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Разговоры с Кейджем

Richard Kostelanetz, 2015

Разговоры с Кейджем


Richard Kostelanetz, 2015
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Conversing with Cage is based on 150 interviews with the avant-garde composer, musician, philosopher, poet and artist John Cage (1912–1992), published in various editions over half a century.

Richard Kostelanetz arranged excerpts fr om these texts into one extensive interview in several chapters, checked and corrected by John Cage himself. In this interview Cage discusses his life and ideas, shares his opinions on various culture- and art-related issues, and touches on the composers who have influenced him most. Each chapter corresponds to one of the topics Cage has commented on (his biography, music, performance, visual art, dance etc.).

A significant part of the interview is devoted to Cage’s own philosophy, and in particular to how Zen, The Book of Changes and Eastern thought in general influenced his music. It is through Buddhism that Cage came to the understanding of music as a means of changing our way of thinking and perceiving the world, and of attaining peace of mind. Cage also expands on his taste in music, visual art and literature, explaining wh ere the ideas for his own works came from and commenting on works by other composers—from Bach and Mozart to Satie and Schönberg. Readers will also learn about Cage’s interests beyond the arts: chess, macrobiotic diets, ecology, gardening and mushroom picking (Cage was among the founders of New York Mycological Society and a member of the Czechoslovakian Mycological Society). Of particular interest are Cage’s memories of his childhood, such as the one about the radio show for boy scouts he presented from the ages of 12 to 14.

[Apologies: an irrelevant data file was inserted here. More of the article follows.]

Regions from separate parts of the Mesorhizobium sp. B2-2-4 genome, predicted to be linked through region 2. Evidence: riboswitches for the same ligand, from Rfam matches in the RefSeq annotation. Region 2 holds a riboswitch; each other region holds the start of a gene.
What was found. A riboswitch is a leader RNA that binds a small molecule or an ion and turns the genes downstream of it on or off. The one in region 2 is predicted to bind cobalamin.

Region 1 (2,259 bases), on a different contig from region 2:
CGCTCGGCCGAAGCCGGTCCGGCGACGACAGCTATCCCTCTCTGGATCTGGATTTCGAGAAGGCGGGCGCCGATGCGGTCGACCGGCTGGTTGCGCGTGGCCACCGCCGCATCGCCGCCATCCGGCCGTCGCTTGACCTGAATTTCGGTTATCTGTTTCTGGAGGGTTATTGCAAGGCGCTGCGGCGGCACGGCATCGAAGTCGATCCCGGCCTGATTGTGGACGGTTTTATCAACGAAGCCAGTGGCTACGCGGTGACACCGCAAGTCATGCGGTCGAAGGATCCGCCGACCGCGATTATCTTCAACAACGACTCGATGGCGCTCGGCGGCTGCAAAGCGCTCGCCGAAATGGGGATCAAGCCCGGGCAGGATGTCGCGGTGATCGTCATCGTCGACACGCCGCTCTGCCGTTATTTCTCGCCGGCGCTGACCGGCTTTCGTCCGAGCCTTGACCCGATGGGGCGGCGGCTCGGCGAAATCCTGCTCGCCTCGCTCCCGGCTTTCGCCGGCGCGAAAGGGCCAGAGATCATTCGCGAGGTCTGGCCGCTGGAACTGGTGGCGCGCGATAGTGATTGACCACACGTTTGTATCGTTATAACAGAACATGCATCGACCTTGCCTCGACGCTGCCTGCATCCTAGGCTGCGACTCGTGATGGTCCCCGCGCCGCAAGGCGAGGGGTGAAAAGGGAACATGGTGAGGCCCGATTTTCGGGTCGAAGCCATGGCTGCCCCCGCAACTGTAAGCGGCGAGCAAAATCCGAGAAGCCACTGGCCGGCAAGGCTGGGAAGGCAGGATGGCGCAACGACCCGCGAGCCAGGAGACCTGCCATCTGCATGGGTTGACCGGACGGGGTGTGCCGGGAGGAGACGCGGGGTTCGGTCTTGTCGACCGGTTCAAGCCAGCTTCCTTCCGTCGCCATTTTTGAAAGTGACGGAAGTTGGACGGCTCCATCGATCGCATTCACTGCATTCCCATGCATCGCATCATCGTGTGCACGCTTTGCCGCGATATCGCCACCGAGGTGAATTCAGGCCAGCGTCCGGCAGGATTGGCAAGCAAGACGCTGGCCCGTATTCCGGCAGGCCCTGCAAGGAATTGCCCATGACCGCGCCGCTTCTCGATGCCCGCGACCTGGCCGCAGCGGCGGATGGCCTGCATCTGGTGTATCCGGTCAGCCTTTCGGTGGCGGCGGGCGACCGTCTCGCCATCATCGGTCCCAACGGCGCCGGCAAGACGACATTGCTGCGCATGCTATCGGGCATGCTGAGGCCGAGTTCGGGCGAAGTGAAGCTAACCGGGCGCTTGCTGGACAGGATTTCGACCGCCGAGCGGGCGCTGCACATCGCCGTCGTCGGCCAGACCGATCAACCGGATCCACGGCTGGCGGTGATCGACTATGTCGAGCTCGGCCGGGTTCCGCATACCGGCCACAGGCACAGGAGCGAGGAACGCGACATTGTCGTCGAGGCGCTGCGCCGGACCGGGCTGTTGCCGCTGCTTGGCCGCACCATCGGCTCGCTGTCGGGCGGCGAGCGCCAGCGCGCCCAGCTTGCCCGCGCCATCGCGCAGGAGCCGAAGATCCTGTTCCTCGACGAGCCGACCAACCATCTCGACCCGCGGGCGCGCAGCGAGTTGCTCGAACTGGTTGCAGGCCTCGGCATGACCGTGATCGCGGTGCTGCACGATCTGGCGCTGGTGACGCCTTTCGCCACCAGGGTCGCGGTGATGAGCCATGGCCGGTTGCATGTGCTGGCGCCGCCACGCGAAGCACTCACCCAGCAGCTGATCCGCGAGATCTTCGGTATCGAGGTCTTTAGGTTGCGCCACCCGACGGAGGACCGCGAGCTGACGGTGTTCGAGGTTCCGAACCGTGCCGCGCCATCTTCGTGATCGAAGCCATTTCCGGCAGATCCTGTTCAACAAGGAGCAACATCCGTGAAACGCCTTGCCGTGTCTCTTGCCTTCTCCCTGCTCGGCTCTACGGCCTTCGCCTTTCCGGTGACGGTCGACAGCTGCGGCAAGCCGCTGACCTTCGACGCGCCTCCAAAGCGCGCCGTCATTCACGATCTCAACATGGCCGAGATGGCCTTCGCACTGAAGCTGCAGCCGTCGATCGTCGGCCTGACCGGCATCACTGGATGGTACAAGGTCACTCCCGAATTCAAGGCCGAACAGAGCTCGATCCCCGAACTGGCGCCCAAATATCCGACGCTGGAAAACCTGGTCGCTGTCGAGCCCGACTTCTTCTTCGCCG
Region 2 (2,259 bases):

Cage wanted to achieve a unity of art and life. His credo was formulated by the American author, Henry Thoreau, whom he quotes to one of the interviewers: “It’s not important what form the sculptor gives the stone. It’s important what sculpting does to the sculptor.” Cage did not think that being an artist was essential. “People can be plumbers or street cleaners or be like artists if they do their work as their lives; what and how they do makes how they live, and gives them the love and pleasure of living.”
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